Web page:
This December Holidays Library Lesson covers winter holidays from all over the world! Features Christmas, Hanukkah, Kwanzaa, Las Posadas, Pancha Ganapati, Boxing Day, and La Befana. Includes whole-group library lesson, scrolling slideshow, Recommended Reads, Scavenger Hunt activity, and lesson plan template.

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Library Challenge #1 tasks you with an annual review (or maybe your first review) of your library's Selection and Reconsideration Policies.

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Review: Miss Peregrine’s Home for Peculiar Children: The Graphic Novel (Riggs, Jean)

AUTHOR: Ransom Riggs
ILLUSTRATOR: Cassandra Jean
SERIES: Miss Peregrine’s Home for Peculiar Children, book 1
PUBLICATION DATE: October 29, 2013
ISBN: 9780316245289
PAGES: 272
SOURCE: my library
GENRE: graphic novel; horror
SETTING: present day and Sept. 3, 1940; island off coast of Wales

SUMMARY: After the violent and mysterious murder of his grandfather, sixteen-year old Jacob begins having nightmares and seeing monsters. For his birthday, he is given a package from his late grandfather and a cryptic letter giving Jacob directions to finding out who he–and his grandfather–really are.

REVIEW: I think I would love the Miss Peregrine novel, but for me, the graphic novel just goes too fast. The story is interesting and creepy, but I felt like I was missing a lot of plot and character development because I was reading the graphic novel instead of the actual book. Sometimes, I could not tell the Jacob illustrations from other teen boys in the story. The romance between Jacob and Emma felt rushed and underdeveloped. How is she able to fall for Jacob so quickly after hearing of Abe’s death?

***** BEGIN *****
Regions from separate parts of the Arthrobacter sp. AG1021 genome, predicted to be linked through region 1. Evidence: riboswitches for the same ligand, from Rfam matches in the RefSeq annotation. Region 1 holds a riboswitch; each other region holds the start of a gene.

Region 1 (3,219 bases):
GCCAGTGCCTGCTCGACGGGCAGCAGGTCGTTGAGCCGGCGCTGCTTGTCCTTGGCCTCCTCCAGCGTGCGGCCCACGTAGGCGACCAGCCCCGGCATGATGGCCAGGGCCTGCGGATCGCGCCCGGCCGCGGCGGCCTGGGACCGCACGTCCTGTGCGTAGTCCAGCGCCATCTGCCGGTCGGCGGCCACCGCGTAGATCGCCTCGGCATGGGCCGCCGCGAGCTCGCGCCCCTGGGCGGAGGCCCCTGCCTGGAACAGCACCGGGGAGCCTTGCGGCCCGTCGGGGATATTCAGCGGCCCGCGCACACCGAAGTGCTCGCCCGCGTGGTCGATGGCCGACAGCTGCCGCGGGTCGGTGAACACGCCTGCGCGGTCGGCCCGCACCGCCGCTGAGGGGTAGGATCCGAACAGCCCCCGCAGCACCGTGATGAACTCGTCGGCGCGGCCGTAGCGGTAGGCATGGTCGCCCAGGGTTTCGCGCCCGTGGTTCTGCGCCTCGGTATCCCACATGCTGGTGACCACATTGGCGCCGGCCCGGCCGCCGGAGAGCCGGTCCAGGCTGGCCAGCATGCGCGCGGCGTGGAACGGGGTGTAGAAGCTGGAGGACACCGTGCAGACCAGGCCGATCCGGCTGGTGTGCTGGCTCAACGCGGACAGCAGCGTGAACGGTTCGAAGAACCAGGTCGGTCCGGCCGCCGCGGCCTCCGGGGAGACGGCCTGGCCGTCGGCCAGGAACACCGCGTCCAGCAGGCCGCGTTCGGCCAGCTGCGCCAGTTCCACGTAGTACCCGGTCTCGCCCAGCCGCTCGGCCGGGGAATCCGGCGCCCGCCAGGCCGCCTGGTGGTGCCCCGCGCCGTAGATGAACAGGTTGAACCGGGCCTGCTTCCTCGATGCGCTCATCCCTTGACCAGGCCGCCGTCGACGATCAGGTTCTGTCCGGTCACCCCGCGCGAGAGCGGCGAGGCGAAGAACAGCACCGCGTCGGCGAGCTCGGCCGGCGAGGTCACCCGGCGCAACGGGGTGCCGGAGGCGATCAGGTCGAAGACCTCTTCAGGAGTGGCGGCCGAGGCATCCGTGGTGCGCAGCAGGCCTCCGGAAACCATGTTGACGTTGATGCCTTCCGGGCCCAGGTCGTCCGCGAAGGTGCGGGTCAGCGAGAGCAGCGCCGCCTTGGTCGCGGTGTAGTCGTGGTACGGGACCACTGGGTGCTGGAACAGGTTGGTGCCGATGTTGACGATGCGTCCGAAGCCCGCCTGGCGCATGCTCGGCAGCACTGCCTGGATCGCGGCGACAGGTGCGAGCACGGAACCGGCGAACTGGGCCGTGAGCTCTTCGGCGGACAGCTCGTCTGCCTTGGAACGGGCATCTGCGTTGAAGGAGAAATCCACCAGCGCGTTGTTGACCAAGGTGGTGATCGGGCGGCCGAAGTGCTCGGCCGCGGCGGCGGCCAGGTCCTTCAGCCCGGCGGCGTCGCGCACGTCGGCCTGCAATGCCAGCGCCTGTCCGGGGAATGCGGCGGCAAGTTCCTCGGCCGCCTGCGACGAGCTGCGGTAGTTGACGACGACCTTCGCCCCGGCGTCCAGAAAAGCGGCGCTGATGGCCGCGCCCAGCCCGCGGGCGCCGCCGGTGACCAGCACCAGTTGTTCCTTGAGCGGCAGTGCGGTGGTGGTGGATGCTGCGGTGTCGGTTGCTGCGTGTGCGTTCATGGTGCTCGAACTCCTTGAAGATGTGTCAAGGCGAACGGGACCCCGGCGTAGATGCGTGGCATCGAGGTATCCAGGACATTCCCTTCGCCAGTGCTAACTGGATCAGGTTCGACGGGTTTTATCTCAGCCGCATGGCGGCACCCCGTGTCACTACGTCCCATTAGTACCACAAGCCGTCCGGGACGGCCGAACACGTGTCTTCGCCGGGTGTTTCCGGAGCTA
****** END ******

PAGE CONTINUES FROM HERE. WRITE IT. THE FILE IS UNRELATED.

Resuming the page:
I did not really understand why the monsters wanted Miss Peregrine and the children out of the time loop. What do they hope to gain? Are they trying to harness their powers? Make them one of the monsters, too? How could these things happen if the peculiar children will die shortly after leaving the loop?

I’m betting that these questions are better-explained in the actual book. I’d love to see more development of plot, suspense, and character.

THE BOTTOM LINE: The graphic novel made me want to read the book, which I think I will like and understand much better.

STATUS IN MY LIBRARY: We have the novel (2 print copies+ one OverDrive e-book) and a print copy of the graphic novel. Also have print and OverDrive copies of each of the two sequels. All are incredibly popular with my students and stay on-hold and checked out.

READALIKES: Cirque du Freak: The Manga (Shan/Arai)


  • Overall: 3/5
  • Creativity: 4/5
  • Characters: 3/5
  • Engrossing: 3/5
  • Writing: 3/5
  • Appeal to teens: 5/5
  • Appropriate length to tell the story: 4/5


  • Language: medium-high; a few F-bombs and sh**
  • Sexuality: mild; some kissing
  • Violence: medium-high; monsters kill Jacob’s grandfather (bloody)
  • Drugs/Alcohol:e non
  • Other: Some of my students have told me this is too scary for them. I do not think the graphic novel is scary at all. The scariest scenes are the ones with the monsters, but I’ve seen so much worse. There are also a couple of drawings of an old corpse.
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